- but be warned that accomodation can sell out quickly in the Coromandel during the summer!
If you can stay in the Port Jackson area a day or two, there are some great walks you can do. The Coromandel Coastal Walkway
begins in nearby Fletcher Bay and is a seven hour return hike with a relatively easy grade offering some fantastic views.
Day 3: Port Jackson to Kuaotunu: 82 kilometres, 2.5 hours driving time
Be prepared for some mountainous roads today as you head back down the coast to Coromandel and then inland over the hills to the eastern coast, where much of the Coromandel magic happens.
We recommend leaving early and making a detour to Whangapoua. From there you can make the 30-minute walk to New Chums Beach, a slice of heaven which has been rated as one of the top stretches of sand in the world. You can sign on for a tour, but it’s better to just join the locals and make the trek along the shoreline then over the saddle. The short hike to get there is worth it as the beach remains spectacularly untouched and allows visitors to forget for a while that civilization exists.
Once you’ve had your fill of New Chums (you may never want to leave), continue on your merry way to Kuaotunu. This charming little town sits at the eastern end of a long, sandy, ocean-facing beach. It has numerous options for accommodation - camping, cottages, baches for hire and bed and breakfast outfits - but again, make sure you book in advance.
If golf is your thing, you could get a round in at The Dunes Matarangi Golf Course, a beautiful, world-class course just ten minutes from Kuaotunu. There is also the occasional good surf break off Kuaotunu Beach, and some nice places to get a casual meal in the township.
Day 4: Kuaotunu to Whitianga vi Opito Bay: 25 kilometres, 1.5 hours driving time
The first part of this journey, from Kuaotunu to the beautiful Opito Bay, includes some gravel road, so check your rental agreement - some companies do not allow you to travel on unsealed roads. If that’s the case, no problem - just get in some extra beach time at Kuaotunu or Matarangi. You could even return to New Chums just to check your eyes weren't’ deceiving you.
It’s a windy and rattling trip, but the reward is the long sweep of white sand that is Opito Bay. Here you can surf, swim and even snorkel in the rocky lagoon at the western end of the beach. There are no shops here, just holiday homes and an atmosphere of complete escape. If you are game for a walk, ditch the car where the road ends and travel on foot to the eastern end of the beach and over a hill to the picturesque Crayfish Bay, a secluded cove perfect for more snorkeling and even a spot of fishing off the rocks.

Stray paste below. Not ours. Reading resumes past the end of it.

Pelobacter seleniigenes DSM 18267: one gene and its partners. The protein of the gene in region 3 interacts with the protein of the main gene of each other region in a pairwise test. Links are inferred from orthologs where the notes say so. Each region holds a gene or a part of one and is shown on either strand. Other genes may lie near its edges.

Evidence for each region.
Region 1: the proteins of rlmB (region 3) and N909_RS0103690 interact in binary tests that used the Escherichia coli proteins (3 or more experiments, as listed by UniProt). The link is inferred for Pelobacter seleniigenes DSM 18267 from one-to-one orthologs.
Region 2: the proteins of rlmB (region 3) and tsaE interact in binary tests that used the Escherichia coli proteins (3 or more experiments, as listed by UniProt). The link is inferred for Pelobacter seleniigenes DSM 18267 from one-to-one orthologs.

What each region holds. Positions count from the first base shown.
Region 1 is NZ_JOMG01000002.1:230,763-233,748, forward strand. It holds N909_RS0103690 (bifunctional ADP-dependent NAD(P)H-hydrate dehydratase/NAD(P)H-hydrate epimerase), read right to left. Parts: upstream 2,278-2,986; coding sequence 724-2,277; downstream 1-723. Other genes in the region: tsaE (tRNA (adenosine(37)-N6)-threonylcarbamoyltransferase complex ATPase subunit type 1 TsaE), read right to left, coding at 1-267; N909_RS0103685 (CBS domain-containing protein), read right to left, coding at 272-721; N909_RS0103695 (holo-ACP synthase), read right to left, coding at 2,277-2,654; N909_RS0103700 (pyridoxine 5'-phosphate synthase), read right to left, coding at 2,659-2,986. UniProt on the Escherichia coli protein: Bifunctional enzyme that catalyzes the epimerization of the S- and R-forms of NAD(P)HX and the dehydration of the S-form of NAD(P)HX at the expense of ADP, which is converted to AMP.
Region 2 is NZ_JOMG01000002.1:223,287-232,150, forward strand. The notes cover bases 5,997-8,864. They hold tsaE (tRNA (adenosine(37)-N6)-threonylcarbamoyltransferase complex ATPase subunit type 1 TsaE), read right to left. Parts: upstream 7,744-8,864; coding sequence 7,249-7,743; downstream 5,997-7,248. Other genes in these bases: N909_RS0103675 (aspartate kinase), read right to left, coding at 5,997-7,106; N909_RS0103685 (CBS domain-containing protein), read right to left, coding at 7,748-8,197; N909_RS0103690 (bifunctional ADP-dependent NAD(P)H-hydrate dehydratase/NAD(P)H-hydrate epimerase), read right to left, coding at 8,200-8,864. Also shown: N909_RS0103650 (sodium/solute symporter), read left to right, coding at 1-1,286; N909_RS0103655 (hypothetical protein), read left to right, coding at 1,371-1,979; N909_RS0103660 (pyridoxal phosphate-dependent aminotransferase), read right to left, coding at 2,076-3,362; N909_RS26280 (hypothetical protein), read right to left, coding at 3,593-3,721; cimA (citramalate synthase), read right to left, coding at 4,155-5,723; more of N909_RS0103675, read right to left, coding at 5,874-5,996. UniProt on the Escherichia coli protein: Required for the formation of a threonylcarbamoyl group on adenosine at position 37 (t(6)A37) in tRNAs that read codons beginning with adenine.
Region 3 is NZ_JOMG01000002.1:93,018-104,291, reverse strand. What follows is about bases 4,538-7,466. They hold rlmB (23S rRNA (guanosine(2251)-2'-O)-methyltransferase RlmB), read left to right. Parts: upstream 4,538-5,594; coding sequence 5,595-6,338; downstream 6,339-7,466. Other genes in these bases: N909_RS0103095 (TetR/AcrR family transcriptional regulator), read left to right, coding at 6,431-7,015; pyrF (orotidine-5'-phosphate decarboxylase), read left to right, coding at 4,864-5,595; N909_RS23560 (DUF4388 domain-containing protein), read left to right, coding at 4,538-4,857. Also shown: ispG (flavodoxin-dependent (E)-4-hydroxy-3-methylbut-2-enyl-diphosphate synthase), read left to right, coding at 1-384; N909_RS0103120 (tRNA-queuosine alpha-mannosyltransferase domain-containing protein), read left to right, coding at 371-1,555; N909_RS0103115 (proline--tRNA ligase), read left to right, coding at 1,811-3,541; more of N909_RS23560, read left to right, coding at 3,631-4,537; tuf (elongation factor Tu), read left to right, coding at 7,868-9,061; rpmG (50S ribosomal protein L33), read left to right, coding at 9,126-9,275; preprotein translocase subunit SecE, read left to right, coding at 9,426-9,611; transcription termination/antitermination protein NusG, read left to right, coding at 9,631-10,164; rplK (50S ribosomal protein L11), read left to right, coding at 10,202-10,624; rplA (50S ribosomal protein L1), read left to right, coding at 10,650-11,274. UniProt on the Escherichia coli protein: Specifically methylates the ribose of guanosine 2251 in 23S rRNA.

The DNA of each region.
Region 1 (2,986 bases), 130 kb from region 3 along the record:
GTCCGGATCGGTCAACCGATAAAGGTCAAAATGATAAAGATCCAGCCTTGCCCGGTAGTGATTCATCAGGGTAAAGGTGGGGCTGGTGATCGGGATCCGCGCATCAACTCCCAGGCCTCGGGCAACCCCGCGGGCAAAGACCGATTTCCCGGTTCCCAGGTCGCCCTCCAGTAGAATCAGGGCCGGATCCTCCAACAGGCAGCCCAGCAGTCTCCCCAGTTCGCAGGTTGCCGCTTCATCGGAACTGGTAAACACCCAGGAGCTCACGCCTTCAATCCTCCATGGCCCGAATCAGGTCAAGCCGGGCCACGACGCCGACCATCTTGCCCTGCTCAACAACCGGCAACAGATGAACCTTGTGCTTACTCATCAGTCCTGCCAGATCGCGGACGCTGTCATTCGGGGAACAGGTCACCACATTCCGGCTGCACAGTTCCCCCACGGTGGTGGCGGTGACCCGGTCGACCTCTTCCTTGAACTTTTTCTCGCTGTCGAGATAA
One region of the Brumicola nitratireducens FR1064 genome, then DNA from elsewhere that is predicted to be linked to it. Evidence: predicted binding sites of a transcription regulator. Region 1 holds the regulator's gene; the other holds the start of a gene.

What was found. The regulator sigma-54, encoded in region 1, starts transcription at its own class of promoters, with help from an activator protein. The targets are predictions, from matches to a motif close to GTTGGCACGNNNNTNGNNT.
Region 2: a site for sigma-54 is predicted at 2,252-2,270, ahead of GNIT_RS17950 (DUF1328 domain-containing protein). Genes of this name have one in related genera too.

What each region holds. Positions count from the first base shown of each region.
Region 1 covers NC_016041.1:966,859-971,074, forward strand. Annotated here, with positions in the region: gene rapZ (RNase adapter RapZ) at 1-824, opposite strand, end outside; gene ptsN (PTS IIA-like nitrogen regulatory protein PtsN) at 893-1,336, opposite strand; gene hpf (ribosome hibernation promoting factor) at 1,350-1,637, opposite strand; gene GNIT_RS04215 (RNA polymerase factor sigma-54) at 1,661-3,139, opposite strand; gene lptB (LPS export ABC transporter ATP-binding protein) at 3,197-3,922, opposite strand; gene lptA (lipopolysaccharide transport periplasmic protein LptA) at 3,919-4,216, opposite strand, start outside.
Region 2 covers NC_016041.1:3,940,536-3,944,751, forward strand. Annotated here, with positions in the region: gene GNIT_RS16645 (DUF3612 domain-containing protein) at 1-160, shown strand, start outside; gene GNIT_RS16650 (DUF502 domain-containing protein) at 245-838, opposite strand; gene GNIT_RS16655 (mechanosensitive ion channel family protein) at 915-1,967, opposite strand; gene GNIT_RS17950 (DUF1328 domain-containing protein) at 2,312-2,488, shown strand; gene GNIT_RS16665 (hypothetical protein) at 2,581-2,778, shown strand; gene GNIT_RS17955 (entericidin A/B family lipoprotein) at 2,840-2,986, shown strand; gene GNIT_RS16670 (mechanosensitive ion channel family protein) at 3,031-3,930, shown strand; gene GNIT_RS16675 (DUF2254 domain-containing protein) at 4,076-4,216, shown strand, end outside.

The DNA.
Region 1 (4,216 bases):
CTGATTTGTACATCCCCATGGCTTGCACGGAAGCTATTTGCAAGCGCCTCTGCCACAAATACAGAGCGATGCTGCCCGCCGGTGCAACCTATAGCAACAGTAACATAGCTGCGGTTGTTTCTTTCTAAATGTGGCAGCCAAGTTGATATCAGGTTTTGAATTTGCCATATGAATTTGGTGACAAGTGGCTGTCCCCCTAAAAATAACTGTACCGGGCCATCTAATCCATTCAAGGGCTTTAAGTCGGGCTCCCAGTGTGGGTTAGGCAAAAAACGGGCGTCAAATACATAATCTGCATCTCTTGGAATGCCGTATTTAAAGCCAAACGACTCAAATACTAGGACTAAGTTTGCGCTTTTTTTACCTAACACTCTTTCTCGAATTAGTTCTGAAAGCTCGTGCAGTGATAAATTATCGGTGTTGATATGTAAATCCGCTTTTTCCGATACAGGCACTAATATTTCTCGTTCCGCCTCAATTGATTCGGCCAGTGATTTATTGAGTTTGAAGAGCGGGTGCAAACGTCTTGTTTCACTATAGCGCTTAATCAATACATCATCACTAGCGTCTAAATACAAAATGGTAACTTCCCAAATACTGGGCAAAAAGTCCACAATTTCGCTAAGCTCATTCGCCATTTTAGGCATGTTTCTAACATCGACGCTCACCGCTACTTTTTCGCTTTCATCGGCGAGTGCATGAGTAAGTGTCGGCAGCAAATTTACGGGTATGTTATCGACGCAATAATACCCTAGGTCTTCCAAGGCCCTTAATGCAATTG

If you want some more time in the lovely Opito Bay you can book a bach and stay overnight, but otherwise backtrack a little to Kuaotunu then take a twisty State Highway 25 the short distance to Whitianga.
This bustling beach town is the epicentre of the Mercury Bay region, with a relaxed pace of life but boasting all the shops and services you might need to restock. There are plenty of places you can stay here, and if you’re hankering for a nice meal out, this is the place to do it as you’ll have many options from which to choose.
Enjoy the friendly waterfront ambience down by the river and watch the cute ferries making the five-minute crossing to Ferry Landing, or take a walk on the long Buffalo Beach and look out to Mercury Bay.
Day 5: Whitianga to Cooks Beach via Cathedral Cove/Hahei: 45 kilometres, 1 hour driving time
Today’s total distance is very short, but you’ll need most of your day for the visit to fabulous Cathedral Cove. Continue out of Whitianga on State Highway 25 and turn off at Whenuakite to follow the signs to Hahei. This lovely beachside community is the starting point for most excursions to Cathedral Cove, a must-see spot on the Coromandel.
You have a choice of how to get there from Hahei. Take a kayaking tour and use arm power to get you around the coast to the cove, or hop on a motorboat and relax as you cruise around the beautiful coves and inlets to your destination. The cheapest option (it’s free) is to turn left at the shops, drive up Grange Road South to the headland carpark and walk there. If the carpark is full, you can park in town and begin the trek from the western end of the beach instead, adding 20 minutes or so to the total walking time.